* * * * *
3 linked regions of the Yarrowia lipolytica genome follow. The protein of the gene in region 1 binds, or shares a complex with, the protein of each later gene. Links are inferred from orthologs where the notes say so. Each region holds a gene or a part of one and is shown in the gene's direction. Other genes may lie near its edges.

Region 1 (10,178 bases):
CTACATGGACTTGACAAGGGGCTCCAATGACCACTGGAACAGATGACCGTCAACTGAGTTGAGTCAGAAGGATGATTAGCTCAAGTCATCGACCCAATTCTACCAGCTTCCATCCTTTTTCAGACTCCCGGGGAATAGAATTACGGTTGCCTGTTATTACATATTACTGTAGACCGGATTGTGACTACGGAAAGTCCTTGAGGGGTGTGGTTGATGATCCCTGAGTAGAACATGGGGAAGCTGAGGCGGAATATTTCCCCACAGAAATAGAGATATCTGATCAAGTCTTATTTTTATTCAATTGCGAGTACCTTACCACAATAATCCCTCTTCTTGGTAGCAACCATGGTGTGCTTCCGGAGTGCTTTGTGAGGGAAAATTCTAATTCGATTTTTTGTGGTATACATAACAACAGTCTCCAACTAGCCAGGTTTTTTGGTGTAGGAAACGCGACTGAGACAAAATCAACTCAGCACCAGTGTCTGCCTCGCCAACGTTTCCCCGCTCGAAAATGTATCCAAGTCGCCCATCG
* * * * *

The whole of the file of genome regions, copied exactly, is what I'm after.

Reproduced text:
3 linked regions of the Yarrowia lipolytica genome follow. The protein of the gene in region 1 binds, or shares a complex with, the protein of each later gene. Links are inferred from orthologs where the notes say so. Each region holds a gene or a part of one and is shown in the gene's direction. Other genes may lie near its edges.

Region 1 (10,178 bases):
CTACATGGACTTGACAAGGGGCTCCAATGACCACTGGAACAGATGACCGTCAACTGAGTTGAGTCAGAAGGATGATTAGCTCAAGTCATCGACCCAATTCTACCAGCTTCCATCCTTTTTCAGACTCCCGGGGAATAGAATTACGGTTGCCTGTTATTACATATTACTGTAGACCGGATTGTGACTACGGAAAGTCCTTGAGGGGTGTGGTTGATGATCCCTGAGTAGAACATGGGGAAGCTGAGGCGGAATATTTCCCCACAGAAATAGAGATATCTGATCAAGTCTTATTTTTATTCAATTGCGAGTACCTTACCACAATAATCCCTCTTCTTGGTAGCAACCATGGTGTGCTTCCGGAGTGCTTTGTGAGGGAAAATTCTAATTCGATTTTTTGTGGTATACATAACAACAGTCTCCAACTAGCCAGGTTTTTTGGTGTAGGAAACGCGACTGAGACAAAATCAACTCAGCACCAGTGTCTGCCTCGCCAACGTTTCCCCGCTCGAAAATGTATCCAAGTCGCCCATCG